I didn’t know what certain features were called, so I Googled their general description and learned their real name. For example, the metal fencing on top of a roof is called “cresting.” The decorative staggered bricks on the corner of a building are called “quoin.” The trapezoid-shaped roof is called a “Mansard” roof. Doing this project, I found that I learned a lot about real life architecture.

Ty keeps a notebook where he draws out concepts before letting his fingers do the talking.

One side of the building features peek-in walls so you can see what is happening in the rooms, each of which has its own lighting and is polished with immense detail. Witches are cooking in the kitchen with flickering fire. Death is having his fortune read in the parlor. Dracula and the devil are sharing a drink in the library alongside books and artwork. Mummies are reuniting in the basement. The gym comes complete with weights, lockers, a diagonally-tiled floor and a motivational poster. Even the cellar storage area is well done.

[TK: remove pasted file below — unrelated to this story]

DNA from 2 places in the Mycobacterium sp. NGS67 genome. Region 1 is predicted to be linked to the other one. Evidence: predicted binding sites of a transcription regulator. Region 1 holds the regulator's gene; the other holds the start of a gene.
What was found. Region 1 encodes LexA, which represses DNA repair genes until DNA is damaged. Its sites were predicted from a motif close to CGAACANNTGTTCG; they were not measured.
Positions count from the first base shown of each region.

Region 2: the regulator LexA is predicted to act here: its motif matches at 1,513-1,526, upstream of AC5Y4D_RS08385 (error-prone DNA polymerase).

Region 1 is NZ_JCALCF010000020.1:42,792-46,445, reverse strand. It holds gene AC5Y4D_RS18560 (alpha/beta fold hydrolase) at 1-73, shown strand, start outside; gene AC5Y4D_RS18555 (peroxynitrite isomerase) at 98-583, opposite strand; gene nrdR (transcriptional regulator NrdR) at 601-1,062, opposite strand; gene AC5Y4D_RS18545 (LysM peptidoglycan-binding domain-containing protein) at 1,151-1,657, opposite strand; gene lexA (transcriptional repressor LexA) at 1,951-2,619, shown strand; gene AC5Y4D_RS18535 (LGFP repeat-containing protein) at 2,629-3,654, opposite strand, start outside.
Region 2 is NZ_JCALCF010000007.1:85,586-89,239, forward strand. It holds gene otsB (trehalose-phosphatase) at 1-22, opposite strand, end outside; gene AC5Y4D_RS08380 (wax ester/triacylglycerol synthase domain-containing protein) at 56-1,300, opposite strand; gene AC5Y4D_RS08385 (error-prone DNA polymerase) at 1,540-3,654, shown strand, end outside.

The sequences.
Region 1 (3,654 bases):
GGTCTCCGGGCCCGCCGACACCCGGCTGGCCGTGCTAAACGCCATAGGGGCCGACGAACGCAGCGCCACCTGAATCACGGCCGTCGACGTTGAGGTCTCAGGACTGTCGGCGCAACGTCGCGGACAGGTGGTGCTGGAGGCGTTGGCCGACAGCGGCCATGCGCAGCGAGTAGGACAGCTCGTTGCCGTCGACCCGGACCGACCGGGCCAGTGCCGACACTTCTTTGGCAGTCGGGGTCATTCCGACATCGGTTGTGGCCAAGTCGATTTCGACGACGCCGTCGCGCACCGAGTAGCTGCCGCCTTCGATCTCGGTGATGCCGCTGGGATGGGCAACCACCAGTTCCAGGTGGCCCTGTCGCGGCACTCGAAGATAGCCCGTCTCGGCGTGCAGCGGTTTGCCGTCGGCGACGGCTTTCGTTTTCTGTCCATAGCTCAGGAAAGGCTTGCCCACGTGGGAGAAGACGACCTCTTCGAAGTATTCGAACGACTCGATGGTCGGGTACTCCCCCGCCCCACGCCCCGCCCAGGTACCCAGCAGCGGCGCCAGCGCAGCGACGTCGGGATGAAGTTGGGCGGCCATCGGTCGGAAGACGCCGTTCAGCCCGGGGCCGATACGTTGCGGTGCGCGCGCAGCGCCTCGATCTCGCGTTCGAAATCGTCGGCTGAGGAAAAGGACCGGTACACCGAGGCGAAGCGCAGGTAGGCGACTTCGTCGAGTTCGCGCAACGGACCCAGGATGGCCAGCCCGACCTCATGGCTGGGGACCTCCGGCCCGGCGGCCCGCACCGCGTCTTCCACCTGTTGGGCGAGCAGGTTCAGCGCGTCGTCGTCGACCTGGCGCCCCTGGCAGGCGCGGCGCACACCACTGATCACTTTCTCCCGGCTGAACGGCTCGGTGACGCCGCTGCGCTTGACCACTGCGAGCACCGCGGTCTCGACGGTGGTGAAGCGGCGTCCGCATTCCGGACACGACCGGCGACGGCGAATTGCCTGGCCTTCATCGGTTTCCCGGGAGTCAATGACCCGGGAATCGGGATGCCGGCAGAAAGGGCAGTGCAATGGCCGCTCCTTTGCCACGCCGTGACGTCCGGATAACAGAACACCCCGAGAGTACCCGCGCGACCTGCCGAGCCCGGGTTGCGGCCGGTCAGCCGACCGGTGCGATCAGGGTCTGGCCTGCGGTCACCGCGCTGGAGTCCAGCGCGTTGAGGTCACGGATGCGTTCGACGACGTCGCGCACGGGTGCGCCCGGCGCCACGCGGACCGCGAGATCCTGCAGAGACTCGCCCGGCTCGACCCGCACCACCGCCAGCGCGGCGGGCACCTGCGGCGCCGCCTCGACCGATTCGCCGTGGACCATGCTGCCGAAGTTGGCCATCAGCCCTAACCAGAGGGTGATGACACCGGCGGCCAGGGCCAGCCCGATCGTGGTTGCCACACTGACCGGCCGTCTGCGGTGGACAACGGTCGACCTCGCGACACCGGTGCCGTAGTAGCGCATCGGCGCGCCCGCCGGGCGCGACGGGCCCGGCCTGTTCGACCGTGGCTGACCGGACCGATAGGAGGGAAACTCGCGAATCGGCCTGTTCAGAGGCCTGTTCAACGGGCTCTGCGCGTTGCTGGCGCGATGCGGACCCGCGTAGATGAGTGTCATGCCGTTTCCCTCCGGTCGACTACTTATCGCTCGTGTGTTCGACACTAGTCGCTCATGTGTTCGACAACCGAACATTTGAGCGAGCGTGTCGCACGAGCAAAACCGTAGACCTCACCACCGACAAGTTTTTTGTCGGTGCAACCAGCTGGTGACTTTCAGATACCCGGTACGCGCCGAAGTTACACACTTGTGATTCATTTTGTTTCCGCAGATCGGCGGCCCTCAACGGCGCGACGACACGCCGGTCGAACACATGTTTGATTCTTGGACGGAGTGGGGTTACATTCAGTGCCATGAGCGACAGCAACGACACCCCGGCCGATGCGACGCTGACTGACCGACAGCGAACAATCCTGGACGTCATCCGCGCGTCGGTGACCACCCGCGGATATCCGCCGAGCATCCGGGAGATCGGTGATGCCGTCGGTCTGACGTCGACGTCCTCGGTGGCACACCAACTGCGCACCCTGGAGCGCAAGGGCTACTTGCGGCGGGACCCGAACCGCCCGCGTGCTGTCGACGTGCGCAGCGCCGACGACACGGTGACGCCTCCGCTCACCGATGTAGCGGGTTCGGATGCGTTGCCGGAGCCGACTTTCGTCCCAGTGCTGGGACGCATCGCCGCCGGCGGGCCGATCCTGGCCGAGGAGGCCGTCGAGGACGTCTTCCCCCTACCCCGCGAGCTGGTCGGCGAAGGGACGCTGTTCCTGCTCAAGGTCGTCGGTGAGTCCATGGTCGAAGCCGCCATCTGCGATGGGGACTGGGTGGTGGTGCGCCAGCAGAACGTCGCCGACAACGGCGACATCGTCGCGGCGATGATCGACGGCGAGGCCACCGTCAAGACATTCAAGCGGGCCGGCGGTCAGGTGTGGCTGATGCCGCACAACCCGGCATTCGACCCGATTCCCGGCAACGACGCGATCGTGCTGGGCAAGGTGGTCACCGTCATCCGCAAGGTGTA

The building itself is impressive enough, but the surrounding grounds have just as much attraction.  There is a greenhouse, pumpkin patch, swamp, mausoleum, fountains, chicken coop, flowerbeds, a croquet game and a lot more.

I wanted to make something that, no matter where you look, you were seeing something interesting.

While the lighting makes it all pop, the partying minifigures is what bring it alive. The party has vampires, witches, mummies, slime creatures, goblins, skeletons, ghosts, werewolves and other typical Halloween characters, but there are also pop culture references like Disney and Ninja Turtle villains. The witches are cooking all the food alongside zombie chefs, all the butlers are goblins, a collection of mad scientists brings Frankenstein to life on the roof, and there is a mariachi band playing on the back patio.

As I was building, I couldn’t help but start to generate stories in my head. There is a ghost of a lady who drowned in the swamp in the backyard, a secret passage through a chimney on the top floor, a skeleton buried under the patio. I was coming up with all sorts of things, but the best are interactions between the guests at the party.